I have completed a proof of the following statement:

Prove that any bounded open subset of R is the union of disjoint open intervals Let O $\subset$ R We want to write O as a disjoint union of open intervals

Since O is bounded, we can define $\forall x \in O$

\begin{align} a_x &= \inf\{ y \in R: (y,x) \subset O\}\\ b_x &= \sup\{z \in R: (x,z) \subset O\} \end{align} Let $$\ U = \bigcup_{x \in O} (a_x,b_x),$$

where $(a_x,b_x) \subset O$.

There is more to the proof, but this is the part I need help on. I have been told by my instructor the proof is correct. However, he says it is not evident that $(a_x,b_x) \subset O$. He wants me to prove this specific part, and I cannot figure out how to do it. I know I need to take an element in $(a_x,b_x)$, and show that it is in O, but I am not sure how to do this and how to connect it. I've been trying this for a week, and I've decided it is about time I ask for help. Can anyone help me here?


So $a_x = \inf\{y \in \Bbb R\mid (y,x) \subseteq O\}$

and $b_x = \sup\{y \in \Bbb R\mid (x,y) \subseteq O\}$

which are well-defined (there are $a' < x < b'$ such that $(a',b') \subseteq O$ as $x$ is in the interior of $O$ so the sets are non-empty); and $O$ is bounded so any lower bound for $O$ is one for the set defining $a_x$ etc.

Why $(a_x, b_x) \subseteq O$? Let $z \in (a_x, b_x)$. If $z=x$ we are done, so assume (first case) that $z < x$. Because $a_x$ is the greatest lower bound for the set $A_x:=\{y \in \Bbb R\mid (y,x) \subseteq O\}$, we are sure that $z$ is not a lower bound for $A_x$, so there is some $z' \in A_x$ such that $z' < z$. But then $z' \in A_x$ implies $(z',x) \subseteq O$ and as $z \in (z',x)$, we know $z \in O$.

A similar argument can be held for $b_x$ and $B_x = \{y \in \Bbb R\mid (x,y) \subseteq O\}$ when $z > x$ instead, using that $b_x$ is the smallest upper bound for $B_x$ etc.

  • $\begingroup$ Hey there! So I'm reading through this and I have a few questions. My professor is extremely picky, and he will mark us off for things that are correct but aren't in the way he wants. So, when you define A_x, I can already see he is going to say, "How do you know a_x is the GLB for A_x? This is unclear." Can you explain how we know? On the next line, you say we are sure that z is not a lower bound for A_x. I have a feeling he is going to ask why. Why are we sure z is not a lower bound for a_x? Can you explain those two things? Thanks! $\endgroup$ – bomb456 Oct 8 '20 at 11:19
  • $\begingroup$ @DominicBlanco You defined it yourself: $a_x = \inf\{y \in \Bbb R\mid (y,x) \subseteq O\}$. $\inf$ means greatest lower bound; So $A_x$ is the set it is the glb of. I just give it a name for convenience (so I can refer to it later, easier than "that set $a_x$ is the glb of"). Because $x \in (a_x, b_x)$ we know that $z > a_x$ by definition. It follows that $z$ is not a lower bound of $A_x$ because that would contradict $a_x$ being the greatest (largest) lower bound for $A_x$. That's all really. I only apply the definitions, and even the most petty professor wouldn't mind that, right? $\endgroup$ – Henno Brandsma Oct 8 '20 at 17:10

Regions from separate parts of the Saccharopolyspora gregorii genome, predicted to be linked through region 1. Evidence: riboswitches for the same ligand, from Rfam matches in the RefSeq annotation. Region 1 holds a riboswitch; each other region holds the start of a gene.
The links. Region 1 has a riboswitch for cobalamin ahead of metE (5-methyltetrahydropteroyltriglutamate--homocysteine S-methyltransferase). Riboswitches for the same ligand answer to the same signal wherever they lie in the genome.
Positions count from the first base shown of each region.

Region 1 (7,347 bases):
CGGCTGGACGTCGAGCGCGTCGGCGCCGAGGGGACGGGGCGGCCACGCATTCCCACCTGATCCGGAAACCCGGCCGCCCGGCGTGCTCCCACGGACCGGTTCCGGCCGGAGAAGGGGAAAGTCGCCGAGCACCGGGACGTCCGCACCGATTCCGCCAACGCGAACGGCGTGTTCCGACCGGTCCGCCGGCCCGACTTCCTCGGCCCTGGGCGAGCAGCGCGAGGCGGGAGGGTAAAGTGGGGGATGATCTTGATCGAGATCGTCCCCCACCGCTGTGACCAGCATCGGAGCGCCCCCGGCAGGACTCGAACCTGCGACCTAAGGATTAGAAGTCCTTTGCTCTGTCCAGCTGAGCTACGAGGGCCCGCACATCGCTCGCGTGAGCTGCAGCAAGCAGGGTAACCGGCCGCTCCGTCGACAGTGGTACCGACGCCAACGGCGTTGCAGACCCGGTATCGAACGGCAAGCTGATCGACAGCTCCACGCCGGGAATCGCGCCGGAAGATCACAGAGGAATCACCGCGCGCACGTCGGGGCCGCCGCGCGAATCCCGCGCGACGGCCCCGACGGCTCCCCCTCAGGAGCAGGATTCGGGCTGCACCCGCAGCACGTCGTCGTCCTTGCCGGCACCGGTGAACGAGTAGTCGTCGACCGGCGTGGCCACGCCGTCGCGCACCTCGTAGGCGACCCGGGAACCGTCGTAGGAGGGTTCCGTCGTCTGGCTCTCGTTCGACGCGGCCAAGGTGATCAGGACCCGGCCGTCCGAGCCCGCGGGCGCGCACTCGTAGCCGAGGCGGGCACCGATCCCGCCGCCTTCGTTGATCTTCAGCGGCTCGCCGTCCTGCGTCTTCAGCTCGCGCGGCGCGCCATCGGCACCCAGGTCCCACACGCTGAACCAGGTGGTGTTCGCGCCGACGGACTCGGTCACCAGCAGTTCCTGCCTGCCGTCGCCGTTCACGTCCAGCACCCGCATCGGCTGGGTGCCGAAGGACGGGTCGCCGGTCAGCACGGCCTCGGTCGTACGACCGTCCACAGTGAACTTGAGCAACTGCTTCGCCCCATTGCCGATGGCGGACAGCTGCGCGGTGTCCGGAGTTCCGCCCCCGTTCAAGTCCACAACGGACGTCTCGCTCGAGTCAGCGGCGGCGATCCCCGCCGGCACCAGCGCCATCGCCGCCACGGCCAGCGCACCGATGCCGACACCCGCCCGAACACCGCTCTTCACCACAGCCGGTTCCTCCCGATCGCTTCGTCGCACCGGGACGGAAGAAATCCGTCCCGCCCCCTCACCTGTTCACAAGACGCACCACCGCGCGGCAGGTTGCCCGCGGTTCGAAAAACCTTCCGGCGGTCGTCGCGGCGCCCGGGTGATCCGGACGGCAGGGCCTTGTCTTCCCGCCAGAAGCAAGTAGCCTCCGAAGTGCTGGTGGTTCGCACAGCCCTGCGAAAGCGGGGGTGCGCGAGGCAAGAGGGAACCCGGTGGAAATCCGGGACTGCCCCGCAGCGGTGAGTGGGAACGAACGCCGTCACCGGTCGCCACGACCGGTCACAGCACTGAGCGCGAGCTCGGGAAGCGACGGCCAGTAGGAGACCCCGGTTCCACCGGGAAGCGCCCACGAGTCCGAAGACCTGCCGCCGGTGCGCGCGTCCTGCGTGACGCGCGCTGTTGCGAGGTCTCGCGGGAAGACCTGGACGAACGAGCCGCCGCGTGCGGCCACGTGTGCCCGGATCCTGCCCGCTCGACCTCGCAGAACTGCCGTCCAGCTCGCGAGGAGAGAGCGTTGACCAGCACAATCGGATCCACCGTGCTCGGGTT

• $\begingroup$ I hope he will be ok with it! He would be the one to question it in all honesty, but I feel like it is fully justified. We'll just have to see! $\endgroup$ – bomb456 Oct 8 '20 at 18:54

Hint: prove that $(a_x+\frac1n,\, b_x-\frac1n)\subseteq O$ for all $x\in O$ and big enough $n\in\Bbb N$.

  • $\begingroup$ I feel like that is trivial. If a_x is the infimum and b_x is the supremum, then of course those elements are in there. What makes the main case tricky is that a_x and b_x themselves are not in O. But (a_x,b_x) is. This didn't really help me, unfortunately. $\endgroup$ – bomb456 Oct 7 '20 at 14:27
  • $\begingroup$ Why not? Every single element of $(a_x,b_x)$ has positive distance from both end points, so is contained in one of $(a_x+\frac1n,b_x-\frac1n)$. $\endgroup$ – Berci Oct 7 '20 at 14:30
  • $\begingroup$ Hmm. So I'm thinking since (a_x + 1/n,b_x - 1/n) is in O (trivially), then as n becomes large, we approach (a_x,b_x). Is that the argument you're making? $\endgroup$ – bomb456 Oct 7 '20 at 14:32
  • $\begingroup$ Exactly. In other words, their union is just $(a_x,b_x)$. $\endgroup$ – Berci Oct 7 '20 at 14:32
  • $\begingroup$ Hmm. Interesting. I believe it, and it seems to work, I just worry because of how my professor is. He told me the way to do it is take an element (say c) in (a_x,b_x) and show it is also in O. He will give you no credit if you don't do the problem in his way. I worry he may not like this. But in all reality, this seems to work. It makes sense when I thought about it more. $\endgroup$ – bomb456 Oct 7 '20 at 14:34

Let $x\in O.$

Consider any $v\in (x,b_x).$ We have $v<b_x.$ Now $$ v\not \in O\implies \forall z\in \Bbb R\,(\,(x,z)\subset O\implies z\le v)\implies b_x\le v$$ contrary to $v<b_x.$ So $v\in O.$

So $(x,b_x)\subset O.$

Similarly we obtain $(a_x,x)\subset O.$

So $(a_x,b_x)=(a_x,x)\cup \{x\}\cup (x,b_x)\subseteq O.$


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